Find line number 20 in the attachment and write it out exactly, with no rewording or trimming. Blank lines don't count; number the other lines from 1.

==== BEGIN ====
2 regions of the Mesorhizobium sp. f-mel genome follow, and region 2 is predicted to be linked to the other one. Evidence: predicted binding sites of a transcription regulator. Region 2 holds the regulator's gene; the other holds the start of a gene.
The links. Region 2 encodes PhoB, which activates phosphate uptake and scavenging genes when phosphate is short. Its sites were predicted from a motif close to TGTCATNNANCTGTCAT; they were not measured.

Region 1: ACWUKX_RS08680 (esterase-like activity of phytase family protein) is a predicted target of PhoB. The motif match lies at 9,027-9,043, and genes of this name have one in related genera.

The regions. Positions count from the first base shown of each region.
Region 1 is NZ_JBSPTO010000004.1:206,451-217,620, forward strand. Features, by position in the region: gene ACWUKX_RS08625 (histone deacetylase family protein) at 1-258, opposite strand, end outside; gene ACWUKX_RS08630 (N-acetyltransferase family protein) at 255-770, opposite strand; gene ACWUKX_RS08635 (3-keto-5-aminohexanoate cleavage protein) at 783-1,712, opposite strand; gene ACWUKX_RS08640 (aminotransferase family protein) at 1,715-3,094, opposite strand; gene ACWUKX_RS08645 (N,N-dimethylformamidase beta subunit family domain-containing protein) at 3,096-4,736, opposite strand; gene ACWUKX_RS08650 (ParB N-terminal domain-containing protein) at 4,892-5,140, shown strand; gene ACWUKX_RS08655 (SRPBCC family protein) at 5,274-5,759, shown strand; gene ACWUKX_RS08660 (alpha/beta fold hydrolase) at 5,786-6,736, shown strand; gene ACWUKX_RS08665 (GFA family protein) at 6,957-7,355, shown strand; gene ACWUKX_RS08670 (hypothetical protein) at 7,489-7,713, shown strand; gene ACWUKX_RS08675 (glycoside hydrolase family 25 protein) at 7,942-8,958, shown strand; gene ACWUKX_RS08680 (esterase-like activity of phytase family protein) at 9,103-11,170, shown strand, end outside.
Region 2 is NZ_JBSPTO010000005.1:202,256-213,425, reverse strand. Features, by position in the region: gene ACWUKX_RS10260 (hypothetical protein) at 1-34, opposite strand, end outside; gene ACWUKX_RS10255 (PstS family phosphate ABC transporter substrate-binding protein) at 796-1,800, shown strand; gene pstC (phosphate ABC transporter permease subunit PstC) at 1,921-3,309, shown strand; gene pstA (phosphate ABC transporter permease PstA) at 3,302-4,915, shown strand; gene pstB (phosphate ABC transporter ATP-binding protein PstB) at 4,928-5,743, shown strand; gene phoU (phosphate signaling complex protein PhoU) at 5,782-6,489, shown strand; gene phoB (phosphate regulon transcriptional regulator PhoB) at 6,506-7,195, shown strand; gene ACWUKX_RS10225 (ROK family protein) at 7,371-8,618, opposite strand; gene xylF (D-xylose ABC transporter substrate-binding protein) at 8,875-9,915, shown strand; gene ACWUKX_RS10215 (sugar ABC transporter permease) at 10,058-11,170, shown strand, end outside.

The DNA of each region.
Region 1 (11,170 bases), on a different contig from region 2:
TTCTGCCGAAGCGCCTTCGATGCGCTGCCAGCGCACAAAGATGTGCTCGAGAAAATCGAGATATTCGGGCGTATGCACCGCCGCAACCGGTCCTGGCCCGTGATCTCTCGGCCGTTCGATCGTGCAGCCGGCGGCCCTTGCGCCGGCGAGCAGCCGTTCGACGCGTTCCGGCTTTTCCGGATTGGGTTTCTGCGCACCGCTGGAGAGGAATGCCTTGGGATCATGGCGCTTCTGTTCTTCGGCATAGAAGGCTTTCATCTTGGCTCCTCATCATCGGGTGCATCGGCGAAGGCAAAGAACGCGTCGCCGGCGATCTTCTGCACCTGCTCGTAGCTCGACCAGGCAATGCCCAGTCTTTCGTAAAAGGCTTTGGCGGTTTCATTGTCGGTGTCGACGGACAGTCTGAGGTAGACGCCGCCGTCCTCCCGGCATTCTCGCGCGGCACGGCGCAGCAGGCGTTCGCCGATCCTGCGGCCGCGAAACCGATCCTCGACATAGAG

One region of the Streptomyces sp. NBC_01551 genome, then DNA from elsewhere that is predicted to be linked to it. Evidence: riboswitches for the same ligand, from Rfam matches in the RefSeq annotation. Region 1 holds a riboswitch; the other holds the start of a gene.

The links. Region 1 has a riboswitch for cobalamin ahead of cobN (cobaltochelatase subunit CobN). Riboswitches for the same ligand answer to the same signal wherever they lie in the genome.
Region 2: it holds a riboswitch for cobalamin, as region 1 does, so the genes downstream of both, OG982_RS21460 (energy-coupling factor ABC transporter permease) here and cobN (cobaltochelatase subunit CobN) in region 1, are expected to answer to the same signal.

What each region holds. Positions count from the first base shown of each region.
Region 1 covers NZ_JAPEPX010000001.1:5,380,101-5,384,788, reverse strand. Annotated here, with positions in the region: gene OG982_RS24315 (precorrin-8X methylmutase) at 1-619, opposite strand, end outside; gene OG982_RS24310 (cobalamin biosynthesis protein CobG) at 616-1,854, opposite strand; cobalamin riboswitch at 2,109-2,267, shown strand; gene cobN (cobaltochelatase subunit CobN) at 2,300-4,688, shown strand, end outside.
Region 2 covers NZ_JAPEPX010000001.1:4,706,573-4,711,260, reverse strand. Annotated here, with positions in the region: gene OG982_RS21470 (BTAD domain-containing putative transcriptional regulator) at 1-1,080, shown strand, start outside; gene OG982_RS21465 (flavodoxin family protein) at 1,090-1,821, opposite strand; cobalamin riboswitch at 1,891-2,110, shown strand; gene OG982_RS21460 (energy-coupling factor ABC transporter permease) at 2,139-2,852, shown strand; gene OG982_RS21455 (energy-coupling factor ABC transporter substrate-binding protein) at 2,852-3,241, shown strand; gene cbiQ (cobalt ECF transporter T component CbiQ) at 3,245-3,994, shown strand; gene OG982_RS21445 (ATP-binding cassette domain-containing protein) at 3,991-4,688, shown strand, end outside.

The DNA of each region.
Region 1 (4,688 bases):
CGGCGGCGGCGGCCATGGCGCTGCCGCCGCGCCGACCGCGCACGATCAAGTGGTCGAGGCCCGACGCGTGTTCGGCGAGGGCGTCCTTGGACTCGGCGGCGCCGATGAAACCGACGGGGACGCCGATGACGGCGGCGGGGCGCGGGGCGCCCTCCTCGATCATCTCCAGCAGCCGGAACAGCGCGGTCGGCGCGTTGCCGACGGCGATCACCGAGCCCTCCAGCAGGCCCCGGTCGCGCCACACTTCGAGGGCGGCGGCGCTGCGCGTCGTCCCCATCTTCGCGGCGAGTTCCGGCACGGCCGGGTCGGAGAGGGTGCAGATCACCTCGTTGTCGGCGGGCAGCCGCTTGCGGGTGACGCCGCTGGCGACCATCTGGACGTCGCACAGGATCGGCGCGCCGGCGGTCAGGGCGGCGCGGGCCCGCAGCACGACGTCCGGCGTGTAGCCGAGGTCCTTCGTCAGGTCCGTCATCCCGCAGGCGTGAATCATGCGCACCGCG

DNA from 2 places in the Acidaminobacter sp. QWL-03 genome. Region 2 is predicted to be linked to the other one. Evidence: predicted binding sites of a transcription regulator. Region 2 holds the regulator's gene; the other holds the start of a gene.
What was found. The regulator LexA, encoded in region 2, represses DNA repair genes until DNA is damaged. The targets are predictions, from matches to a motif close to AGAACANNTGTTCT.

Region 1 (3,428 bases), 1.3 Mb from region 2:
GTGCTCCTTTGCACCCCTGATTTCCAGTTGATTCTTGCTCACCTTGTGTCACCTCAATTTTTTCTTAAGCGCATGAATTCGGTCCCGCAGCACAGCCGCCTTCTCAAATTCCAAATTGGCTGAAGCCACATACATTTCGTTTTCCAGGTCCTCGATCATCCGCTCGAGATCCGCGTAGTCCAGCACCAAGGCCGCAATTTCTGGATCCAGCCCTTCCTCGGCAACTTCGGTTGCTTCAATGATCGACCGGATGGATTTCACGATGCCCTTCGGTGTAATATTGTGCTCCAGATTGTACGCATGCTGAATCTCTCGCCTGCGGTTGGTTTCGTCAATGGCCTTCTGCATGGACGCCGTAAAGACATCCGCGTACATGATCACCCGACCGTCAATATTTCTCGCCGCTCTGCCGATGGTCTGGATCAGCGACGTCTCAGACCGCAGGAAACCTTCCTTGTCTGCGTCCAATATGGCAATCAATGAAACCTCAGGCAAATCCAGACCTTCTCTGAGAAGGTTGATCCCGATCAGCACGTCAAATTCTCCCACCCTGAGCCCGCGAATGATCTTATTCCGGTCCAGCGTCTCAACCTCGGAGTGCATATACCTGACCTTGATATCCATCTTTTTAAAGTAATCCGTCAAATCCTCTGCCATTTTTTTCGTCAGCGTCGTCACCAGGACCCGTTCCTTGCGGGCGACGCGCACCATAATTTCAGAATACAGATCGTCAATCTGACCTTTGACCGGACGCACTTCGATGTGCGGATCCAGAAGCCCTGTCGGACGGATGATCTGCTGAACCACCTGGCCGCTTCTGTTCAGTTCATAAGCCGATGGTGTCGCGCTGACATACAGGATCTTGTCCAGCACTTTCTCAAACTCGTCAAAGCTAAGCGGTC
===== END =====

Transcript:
What was found. The regulator LexA, encoded in region 2, represses DNA repair genes until DNA is damaged. The targets are predictions, from matches to a motif close to AGAACANNTGTTCT.